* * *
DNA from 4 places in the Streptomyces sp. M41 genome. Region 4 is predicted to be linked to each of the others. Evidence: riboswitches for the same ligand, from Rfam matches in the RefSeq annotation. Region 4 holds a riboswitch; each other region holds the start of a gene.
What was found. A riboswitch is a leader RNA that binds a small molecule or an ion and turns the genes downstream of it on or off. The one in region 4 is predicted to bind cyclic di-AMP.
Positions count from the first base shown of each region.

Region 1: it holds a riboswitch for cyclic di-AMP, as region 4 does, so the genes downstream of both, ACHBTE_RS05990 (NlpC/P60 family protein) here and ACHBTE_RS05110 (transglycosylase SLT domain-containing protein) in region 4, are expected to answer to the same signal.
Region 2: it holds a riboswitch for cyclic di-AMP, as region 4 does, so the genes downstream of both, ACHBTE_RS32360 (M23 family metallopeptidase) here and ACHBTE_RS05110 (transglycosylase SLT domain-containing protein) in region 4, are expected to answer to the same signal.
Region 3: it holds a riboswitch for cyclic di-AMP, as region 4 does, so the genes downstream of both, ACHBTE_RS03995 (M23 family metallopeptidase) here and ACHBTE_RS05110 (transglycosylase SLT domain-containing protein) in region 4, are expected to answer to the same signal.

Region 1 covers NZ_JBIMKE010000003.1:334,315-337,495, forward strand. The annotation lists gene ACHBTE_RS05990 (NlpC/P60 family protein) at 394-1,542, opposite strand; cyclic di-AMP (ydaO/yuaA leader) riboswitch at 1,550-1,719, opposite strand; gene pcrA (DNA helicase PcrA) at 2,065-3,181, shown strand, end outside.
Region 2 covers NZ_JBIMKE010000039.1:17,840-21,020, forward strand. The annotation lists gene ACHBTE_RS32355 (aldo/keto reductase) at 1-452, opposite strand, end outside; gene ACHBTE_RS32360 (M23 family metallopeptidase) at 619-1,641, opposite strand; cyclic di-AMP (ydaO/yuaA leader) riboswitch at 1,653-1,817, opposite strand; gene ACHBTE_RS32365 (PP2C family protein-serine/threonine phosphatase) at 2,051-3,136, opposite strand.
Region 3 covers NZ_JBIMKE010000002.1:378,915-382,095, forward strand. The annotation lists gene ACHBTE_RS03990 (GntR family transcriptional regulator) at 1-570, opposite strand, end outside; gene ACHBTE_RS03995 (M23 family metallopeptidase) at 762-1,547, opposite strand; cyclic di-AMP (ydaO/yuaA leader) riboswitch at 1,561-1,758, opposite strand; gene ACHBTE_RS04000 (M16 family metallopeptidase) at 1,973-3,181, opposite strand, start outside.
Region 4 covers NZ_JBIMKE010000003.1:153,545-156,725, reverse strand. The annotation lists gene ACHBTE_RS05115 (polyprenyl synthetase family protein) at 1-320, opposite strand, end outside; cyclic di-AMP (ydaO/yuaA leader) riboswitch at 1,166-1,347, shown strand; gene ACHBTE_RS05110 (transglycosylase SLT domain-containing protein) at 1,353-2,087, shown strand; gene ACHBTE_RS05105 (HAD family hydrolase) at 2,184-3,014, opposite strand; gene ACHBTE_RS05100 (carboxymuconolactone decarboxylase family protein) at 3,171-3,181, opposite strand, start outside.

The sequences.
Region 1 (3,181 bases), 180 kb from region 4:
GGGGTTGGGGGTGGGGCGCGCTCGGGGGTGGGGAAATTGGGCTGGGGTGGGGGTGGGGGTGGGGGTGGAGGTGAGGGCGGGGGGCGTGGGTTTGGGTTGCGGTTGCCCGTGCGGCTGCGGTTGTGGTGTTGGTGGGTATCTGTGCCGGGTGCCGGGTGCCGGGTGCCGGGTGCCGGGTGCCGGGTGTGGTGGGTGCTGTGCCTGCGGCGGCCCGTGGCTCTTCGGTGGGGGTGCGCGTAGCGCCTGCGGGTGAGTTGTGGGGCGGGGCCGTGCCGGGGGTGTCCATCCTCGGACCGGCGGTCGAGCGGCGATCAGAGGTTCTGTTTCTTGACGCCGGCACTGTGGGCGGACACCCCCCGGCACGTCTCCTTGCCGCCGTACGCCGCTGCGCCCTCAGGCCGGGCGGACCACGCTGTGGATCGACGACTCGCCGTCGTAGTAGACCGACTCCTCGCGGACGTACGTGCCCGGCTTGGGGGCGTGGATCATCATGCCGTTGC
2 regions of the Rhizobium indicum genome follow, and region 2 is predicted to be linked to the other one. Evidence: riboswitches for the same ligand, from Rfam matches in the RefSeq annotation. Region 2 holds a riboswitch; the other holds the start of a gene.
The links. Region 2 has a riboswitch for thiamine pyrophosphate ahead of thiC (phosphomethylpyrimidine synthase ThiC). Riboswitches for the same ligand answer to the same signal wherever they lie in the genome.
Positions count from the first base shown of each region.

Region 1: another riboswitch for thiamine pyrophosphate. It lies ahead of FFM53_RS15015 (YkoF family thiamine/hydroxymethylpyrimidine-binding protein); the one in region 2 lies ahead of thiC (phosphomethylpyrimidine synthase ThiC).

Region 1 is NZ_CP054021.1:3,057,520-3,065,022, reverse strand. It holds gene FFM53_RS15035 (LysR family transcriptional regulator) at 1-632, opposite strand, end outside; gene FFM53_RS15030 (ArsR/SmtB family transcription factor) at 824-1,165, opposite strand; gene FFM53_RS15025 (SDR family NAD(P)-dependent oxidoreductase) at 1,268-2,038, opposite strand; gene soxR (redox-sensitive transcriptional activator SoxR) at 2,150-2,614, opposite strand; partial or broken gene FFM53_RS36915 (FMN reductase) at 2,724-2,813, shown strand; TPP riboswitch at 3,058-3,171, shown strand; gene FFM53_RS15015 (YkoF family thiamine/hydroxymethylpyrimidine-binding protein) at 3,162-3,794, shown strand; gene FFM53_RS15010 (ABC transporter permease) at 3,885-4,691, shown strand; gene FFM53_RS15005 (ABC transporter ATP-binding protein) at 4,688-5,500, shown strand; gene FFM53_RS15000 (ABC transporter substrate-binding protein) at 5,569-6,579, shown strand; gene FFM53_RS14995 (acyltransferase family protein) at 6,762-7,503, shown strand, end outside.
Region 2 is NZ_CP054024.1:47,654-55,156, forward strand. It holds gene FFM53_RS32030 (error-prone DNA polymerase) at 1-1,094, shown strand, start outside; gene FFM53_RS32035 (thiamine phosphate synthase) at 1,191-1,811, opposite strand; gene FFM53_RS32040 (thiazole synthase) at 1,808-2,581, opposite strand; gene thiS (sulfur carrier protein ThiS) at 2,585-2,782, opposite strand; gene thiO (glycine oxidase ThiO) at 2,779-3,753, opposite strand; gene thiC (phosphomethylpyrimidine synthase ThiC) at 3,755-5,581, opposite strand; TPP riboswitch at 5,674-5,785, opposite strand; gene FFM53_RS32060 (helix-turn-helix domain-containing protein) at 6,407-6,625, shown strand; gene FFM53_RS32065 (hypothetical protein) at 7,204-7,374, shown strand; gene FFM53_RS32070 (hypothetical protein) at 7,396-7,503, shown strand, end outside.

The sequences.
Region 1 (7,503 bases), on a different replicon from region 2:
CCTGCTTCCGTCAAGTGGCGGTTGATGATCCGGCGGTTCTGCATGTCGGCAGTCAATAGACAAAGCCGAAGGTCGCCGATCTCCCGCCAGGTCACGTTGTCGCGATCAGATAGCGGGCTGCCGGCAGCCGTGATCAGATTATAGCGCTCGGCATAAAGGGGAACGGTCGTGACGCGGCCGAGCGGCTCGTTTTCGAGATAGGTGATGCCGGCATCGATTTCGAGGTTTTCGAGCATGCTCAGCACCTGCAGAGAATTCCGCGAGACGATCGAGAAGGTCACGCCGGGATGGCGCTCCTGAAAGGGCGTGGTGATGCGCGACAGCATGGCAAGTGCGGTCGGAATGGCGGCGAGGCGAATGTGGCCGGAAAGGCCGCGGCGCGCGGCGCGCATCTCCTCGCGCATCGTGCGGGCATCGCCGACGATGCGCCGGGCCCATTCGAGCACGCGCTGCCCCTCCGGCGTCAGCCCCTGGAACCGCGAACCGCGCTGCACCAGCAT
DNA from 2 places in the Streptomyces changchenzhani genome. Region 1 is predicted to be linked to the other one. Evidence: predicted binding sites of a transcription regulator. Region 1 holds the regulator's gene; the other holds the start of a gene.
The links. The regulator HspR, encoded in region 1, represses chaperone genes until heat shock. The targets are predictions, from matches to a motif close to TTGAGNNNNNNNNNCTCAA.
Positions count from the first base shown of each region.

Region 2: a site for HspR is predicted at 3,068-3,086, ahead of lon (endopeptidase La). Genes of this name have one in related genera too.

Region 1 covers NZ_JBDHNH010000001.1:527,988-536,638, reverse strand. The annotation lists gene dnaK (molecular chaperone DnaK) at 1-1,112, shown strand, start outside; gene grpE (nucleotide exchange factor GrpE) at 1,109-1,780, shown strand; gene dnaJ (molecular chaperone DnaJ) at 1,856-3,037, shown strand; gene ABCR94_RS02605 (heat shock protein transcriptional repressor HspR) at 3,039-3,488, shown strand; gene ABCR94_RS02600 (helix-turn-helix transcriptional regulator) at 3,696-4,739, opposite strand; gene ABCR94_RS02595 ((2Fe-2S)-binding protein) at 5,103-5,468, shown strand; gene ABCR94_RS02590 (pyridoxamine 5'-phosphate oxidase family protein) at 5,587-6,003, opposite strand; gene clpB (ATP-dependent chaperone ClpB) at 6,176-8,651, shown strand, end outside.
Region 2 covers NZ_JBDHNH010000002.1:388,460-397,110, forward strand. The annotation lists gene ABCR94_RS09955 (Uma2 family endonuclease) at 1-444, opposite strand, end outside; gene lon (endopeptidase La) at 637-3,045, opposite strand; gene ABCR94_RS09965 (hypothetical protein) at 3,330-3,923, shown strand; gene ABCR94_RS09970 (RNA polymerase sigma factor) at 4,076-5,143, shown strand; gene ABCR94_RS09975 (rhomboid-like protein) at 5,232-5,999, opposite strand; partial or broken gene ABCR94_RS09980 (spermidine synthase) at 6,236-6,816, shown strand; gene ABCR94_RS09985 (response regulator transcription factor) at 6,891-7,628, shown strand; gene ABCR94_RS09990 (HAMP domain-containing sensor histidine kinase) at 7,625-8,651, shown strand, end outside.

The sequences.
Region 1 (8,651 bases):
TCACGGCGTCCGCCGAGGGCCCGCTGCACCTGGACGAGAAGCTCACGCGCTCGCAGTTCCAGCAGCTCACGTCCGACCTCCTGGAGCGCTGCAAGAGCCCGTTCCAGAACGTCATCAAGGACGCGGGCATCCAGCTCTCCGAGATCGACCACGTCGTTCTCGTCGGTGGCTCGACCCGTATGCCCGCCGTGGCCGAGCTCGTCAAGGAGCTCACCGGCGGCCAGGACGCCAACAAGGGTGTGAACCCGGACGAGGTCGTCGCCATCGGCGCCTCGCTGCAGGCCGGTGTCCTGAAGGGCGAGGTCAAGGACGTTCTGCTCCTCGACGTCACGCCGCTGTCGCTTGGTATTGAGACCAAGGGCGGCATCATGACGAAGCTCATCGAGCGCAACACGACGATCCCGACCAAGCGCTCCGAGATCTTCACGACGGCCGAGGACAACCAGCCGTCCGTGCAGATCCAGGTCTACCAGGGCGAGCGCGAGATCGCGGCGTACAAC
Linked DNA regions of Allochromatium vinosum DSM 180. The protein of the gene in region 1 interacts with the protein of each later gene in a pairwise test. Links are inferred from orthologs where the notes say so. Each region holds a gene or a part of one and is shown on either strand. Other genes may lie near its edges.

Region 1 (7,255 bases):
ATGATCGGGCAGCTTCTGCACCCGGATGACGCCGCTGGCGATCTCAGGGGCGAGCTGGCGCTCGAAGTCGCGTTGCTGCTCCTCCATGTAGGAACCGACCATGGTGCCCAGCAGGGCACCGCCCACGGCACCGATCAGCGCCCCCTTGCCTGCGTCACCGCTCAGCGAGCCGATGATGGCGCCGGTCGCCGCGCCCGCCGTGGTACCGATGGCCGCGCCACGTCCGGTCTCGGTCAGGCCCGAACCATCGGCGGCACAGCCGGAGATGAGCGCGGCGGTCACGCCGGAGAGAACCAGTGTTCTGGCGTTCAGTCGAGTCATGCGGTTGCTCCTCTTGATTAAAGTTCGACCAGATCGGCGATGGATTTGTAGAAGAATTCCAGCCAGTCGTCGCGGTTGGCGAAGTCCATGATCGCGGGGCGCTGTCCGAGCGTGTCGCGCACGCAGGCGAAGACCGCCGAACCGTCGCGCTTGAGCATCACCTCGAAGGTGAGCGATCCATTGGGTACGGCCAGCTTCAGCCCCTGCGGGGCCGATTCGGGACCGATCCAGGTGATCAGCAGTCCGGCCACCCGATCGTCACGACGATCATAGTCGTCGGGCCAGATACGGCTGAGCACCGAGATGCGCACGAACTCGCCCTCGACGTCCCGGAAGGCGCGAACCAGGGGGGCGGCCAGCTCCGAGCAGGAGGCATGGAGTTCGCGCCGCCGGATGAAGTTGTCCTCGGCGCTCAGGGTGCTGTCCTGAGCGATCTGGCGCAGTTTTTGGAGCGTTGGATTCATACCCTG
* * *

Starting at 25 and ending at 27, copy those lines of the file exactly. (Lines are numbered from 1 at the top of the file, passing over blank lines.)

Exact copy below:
Positions count from the first base shown of each region.

Region 2: a site for HspR is predicted at 3,068-3,086, ahead of lon (endopeptidase La). Genes of this name have one in related genera too.

Region 1 covers NZ_JBDHNH010000001.1:527,988-536,638, reverse strand. The annotation lists gene dnaK (molecular chaperone DnaK) at 1-1,112, shown strand, start outside; gene grpE (nucleotide exchange factor GrpE) at 1,109-1,780, shown strand; gene dnaJ (molecular chaperone DnaJ) at 1,856-3,037, shown strand; gene ABCR94_RS02605 (heat shock protein transcriptional repressor HspR) at 3,039-3,488, shown strand; gene ABCR94_RS02600 (helix-turn-helix transcriptional regulator) at 3,696-4,739, opposite strand; gene ABCR94_RS02595 ((2Fe-2S)-binding protein) at 5,103-5,468, shown strand; gene ABCR94_RS02590 (pyridoxamine 5'-phosphate oxidase family protein) at 5,587-6,003, opposite strand; gene clpB (ATP-dependent chaperone ClpB) at 6,176-8,651, shown strand, end outside.